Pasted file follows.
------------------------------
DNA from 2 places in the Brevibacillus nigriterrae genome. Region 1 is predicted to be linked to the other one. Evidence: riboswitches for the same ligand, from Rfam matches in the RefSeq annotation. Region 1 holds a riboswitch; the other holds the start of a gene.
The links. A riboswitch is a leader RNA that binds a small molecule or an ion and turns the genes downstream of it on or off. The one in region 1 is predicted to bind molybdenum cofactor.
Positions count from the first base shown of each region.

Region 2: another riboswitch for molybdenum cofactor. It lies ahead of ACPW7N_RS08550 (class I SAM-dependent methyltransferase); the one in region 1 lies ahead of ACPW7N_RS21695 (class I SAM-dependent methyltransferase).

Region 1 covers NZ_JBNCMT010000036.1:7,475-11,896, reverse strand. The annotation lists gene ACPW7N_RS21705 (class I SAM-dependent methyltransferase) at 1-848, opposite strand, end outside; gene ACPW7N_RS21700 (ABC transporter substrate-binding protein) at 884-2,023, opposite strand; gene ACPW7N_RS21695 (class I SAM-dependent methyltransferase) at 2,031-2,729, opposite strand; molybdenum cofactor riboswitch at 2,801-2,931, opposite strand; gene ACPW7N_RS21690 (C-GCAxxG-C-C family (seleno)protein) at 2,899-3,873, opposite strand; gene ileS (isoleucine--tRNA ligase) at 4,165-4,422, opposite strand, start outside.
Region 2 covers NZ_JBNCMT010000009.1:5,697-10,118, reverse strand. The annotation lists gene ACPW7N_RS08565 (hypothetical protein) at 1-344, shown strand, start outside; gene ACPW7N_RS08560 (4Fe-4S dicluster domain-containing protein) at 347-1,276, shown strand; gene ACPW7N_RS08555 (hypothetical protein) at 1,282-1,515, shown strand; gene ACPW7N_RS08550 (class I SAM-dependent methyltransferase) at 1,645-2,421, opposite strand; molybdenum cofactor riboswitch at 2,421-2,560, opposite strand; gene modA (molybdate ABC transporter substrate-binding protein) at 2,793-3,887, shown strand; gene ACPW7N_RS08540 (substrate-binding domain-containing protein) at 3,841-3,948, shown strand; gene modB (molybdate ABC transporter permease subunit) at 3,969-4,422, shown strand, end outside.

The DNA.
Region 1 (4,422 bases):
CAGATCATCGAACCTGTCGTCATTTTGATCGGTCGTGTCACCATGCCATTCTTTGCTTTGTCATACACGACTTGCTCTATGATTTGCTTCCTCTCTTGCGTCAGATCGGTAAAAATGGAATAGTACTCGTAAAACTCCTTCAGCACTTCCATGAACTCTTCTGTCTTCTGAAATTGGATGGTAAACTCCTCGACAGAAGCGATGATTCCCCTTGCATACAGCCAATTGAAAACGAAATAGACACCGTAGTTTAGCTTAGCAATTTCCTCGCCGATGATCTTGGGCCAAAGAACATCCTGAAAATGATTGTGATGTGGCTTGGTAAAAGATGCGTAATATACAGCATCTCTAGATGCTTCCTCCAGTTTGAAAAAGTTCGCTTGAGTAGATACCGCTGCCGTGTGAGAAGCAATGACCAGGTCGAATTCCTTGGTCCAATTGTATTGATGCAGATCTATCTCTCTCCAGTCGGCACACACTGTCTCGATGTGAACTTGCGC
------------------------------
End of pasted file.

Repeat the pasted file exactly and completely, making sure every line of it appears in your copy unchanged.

DNA from 2 places in the Brevibacillus nigriterrae genome. Region 1 is predicted to be linked to the other one. Evidence: riboswitches for the same ligand, from Rfam matches in the RefSeq annotation. Region 1 holds a riboswitch; the other holds the start of a gene.
The links. A riboswitch is a leader RNA that binds a small molecule or an ion and turns the genes downstream of it on or off. The one in region 1 is predicted to bind molybdenum cofactor.
Positions count from the first base shown of each region.

Region 2: another riboswitch for molybdenum cofactor. It lies ahead of ACPW7N_RS08550 (class I SAM-dependent methyltransferase); the one in region 1 lies ahead of ACPW7N_RS21695 (class I SAM-dependent methyltransferase).

Region 1 covers NZ_JBNCMT010000036.1:7,475-11,896, reverse strand. The annotation lists gene ACPW7N_RS21705 (class I SAM-dependent methyltransferase) at 1-848, opposite strand, end outside; gene ACPW7N_RS21700 (ABC transporter substrate-binding protein) at 884-2,023, opposite strand; gene ACPW7N_RS21695 (class I SAM-dependent methyltransferase) at 2,031-2,729, opposite strand; molybdenum cofactor riboswitch at 2,801-2,931, opposite strand; gene ACPW7N_RS21690 (C-GCAxxG-C-C family (seleno)protein) at 2,899-3,873, opposite strand; gene ileS (isoleucine--tRNA ligase) at 4,165-4,422, opposite strand, start outside.
Region 2 covers NZ_JBNCMT010000009.1:5,697-10,118, reverse strand. The annotation lists gene ACPW7N_RS08565 (hypothetical protein) at 1-344, shown strand, start outside; gene ACPW7N_RS08560 (4Fe-4S dicluster domain-containing protein) at 347-1,276, shown strand; gene ACPW7N_RS08555 (hypothetical protein) at 1,282-1,515, shown strand; gene ACPW7N_RS08550 (class I SAM-dependent methyltransferase) at 1,645-2,421, opposite strand; molybdenum cofactor riboswitch at 2,421-2,560, opposite strand; gene modA (molybdate ABC transporter substrate-binding protein) at 2,793-3,887, shown strand; gene ACPW7N_RS08540 (substrate-binding domain-containing protein) at 3,841-3,948, shown strand; gene modB (molybdate ABC transporter permease subunit) at 3,969-4,422, shown strand, end outside.

The DNA.
Region 1 (4,422 bases):
CAGATCATCGAACCTGTCGTCATTTTGATCGGTCGTGTCACCATGCCATTCTTTGCTTTGTCATACACGACTTGCTCTATGATTTGCTTCCTCTCTTGCGTCAGATCGGTAAAAATGGAATAGTACTCGTAAAACTCCTTCAGCACTTCCATGAACTCTTCTGTCTTCTGAAATTGGATGGTAAACTCCTCGACAGAAGCGATGATTCCCCTTGCATACAGCCAATTGAAAACGAAATAGACACCGTAGTTTAGCTTAGCAATTTCCTCGCCGATGATCTTGGGCCAAAGAACATCCTGAAAATGATTGTGATGTGGCTTGGTAAAAGATGCGTAATATACAGCATCTCTAGATGCTTCCTCCAGTTTGAAAAAGTTCGCTTGAGTAGATACCGCTGCCGTGTGAGAAGCAATGACCAGGTCGAATTCCTTGGTCCAATTGTATTGATGCAGATCTATCTCTCTCCAGTCGGCACACACTGTCTCGATGTGAACTTGCGC